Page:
Together Together

So, I just learned about this movie today. The movie has a 92% positive rating at Rotten Tomatoes. It is defined as a comedy and I did LOL at some moments in the youtube movie trailer. The short summary of the movie’s plot is this – A young loner becomes a surrogate mother for a single, middle-aged man who wants a child. Their unexpected relationship soon challenges their perceptions of connection, boundaries and the particulars of love.

I do have feelings about surrogacy and have know of some surrogate pregnancies. Since learning so much about baby’s bonding with the mother who is carrying them in her womb, I am honestly not in favor of it. I do know of one case of a woman’s mother being the surrogate for her daughter who could not carry to term. I am okay with that situation, especially because “grandma” will be in that baby’s life.

According to a Roger Ebert review – You go into (the movie) thinking you know what you’re getting into, and feeling impatient or dismissive as a result, because the movie conspicuously makes choices that seem intended to announce which boxes it’s about to check off. Then it keeps confounding you—in a way that’s understated rather than show-offy—until you have to accept it on its own terms. It’s the perfect storytelling tactic for a movie about a surrogate mother and her patron, a divorced man 20 years her senior. The main characters don’t fully appreciate each other until they quit trying to categorize their relationship and let it be whatever it’s going to be, while trying not obsess over what’ll happen once the baby is born.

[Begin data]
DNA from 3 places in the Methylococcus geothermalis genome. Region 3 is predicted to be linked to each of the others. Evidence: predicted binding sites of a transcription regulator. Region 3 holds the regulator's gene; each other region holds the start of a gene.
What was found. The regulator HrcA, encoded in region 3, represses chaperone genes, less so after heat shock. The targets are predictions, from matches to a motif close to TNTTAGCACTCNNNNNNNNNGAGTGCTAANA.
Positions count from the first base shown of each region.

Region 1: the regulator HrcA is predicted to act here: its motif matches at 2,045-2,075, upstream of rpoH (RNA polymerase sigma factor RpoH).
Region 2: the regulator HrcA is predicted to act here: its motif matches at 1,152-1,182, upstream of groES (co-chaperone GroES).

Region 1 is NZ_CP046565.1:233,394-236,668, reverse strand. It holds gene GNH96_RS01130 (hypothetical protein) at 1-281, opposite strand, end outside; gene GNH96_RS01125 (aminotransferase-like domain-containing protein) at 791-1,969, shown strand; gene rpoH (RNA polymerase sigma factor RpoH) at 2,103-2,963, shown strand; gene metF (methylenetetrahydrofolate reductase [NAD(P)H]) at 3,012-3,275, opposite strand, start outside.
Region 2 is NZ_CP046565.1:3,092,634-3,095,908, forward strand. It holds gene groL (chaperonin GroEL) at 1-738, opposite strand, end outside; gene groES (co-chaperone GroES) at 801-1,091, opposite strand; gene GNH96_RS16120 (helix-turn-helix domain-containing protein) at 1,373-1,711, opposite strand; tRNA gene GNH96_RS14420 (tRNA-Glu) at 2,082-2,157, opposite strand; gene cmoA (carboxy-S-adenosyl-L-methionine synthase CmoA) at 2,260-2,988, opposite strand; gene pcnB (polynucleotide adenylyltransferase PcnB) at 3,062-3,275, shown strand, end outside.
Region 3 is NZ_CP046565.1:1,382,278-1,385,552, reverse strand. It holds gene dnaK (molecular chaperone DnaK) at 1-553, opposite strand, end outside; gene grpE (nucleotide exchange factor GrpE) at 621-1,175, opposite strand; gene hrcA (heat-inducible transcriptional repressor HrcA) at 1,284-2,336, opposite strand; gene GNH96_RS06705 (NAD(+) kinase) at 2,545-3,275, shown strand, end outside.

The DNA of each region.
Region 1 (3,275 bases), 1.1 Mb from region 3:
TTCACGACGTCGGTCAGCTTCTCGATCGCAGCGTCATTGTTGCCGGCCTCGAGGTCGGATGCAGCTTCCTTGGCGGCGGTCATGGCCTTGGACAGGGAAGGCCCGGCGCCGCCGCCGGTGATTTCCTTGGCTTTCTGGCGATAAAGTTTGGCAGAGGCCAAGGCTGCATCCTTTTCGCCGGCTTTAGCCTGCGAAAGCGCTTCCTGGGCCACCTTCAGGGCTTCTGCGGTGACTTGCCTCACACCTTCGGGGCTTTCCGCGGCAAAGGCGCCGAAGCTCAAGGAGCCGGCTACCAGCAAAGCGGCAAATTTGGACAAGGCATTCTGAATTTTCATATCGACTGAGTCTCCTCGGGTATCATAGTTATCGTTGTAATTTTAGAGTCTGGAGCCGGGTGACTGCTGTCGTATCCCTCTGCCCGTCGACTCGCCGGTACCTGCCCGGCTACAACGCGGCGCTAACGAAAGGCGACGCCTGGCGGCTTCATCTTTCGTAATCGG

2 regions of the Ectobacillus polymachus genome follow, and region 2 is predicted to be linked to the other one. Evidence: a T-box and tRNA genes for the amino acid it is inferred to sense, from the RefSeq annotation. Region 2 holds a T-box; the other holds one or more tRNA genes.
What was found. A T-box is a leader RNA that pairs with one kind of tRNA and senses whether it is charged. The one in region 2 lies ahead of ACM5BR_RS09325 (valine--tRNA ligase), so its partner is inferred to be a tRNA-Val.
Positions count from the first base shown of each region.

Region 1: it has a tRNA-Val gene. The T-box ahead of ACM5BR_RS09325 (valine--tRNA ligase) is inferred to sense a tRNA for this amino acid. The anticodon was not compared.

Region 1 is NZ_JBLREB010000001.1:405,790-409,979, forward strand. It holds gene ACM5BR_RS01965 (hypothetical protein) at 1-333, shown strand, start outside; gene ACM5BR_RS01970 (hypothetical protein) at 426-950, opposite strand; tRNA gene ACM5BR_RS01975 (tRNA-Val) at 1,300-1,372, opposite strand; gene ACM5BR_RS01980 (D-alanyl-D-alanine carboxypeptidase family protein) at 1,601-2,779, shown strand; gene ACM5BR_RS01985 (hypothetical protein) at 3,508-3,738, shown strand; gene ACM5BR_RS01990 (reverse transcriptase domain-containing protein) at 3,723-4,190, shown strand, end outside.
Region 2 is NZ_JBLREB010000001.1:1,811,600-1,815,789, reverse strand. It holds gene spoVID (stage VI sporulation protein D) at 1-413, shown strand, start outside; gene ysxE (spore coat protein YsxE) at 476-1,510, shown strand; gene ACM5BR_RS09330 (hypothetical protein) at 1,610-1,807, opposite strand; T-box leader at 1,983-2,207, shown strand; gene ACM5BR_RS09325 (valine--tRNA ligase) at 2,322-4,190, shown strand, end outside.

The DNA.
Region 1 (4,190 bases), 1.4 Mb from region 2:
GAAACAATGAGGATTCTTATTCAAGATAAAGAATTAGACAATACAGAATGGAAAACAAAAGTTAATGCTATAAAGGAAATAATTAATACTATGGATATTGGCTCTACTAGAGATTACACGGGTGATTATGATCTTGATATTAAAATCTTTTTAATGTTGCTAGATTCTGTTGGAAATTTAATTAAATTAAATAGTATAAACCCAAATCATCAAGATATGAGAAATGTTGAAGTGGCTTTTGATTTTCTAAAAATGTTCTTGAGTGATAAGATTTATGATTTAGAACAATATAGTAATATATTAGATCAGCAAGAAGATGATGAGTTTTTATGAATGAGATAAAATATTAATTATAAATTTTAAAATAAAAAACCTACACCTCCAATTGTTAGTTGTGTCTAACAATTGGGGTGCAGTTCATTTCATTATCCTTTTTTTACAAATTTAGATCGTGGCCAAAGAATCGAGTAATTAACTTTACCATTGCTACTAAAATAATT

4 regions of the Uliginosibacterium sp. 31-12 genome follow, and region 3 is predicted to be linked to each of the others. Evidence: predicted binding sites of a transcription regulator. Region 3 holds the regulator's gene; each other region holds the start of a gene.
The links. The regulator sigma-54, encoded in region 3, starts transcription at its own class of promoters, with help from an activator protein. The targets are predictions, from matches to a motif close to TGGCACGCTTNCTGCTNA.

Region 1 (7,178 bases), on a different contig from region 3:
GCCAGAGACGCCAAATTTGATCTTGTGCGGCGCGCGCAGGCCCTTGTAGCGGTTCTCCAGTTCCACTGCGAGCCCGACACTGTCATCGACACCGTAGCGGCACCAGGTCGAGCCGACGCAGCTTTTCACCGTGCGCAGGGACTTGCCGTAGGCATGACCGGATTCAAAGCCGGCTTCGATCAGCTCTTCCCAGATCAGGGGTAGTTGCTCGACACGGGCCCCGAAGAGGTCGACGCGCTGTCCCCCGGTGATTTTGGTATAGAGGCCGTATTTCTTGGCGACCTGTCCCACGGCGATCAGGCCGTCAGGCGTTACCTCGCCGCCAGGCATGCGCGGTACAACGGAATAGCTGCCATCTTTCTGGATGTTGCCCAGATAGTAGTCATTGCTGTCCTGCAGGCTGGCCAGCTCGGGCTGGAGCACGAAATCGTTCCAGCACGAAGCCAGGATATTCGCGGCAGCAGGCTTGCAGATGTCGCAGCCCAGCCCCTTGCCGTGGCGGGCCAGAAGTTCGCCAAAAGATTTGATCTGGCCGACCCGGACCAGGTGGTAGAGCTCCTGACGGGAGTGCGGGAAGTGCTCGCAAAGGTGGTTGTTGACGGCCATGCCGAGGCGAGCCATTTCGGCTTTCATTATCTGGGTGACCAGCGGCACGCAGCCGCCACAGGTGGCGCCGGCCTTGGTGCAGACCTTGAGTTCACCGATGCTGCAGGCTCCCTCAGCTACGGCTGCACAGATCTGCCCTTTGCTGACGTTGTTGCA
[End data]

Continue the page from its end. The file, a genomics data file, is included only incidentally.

As it turns out, this is not the kind of film where the leads overcome social obstacles and live happily every after as husband and wife. In fact, it turns out to be a rare film about two characters you’ve never seen in a movie. They initially seem cut from middling romantic comedy cloth.  Matt and Anna quickly disclose shared feelings of loneliness and aloneness (different concepts) and talk about their troubled pasts. 

Matt’s marriage collapsed but he decided to have a kid anyway, using his own sperm and a donated egg. Anna got pregnant in college, gave the baby up for adoption, and earned the double-ire of her parents, who considered her a failure both for having an unplanned pregnancy and not keeping the kid. As with any donor conception, it’s complicated. Money is involved. Just don’t expect an ending that answers the question: Now what ?

But then – What’s Love Got To Do With It ? Just for fun . . . .

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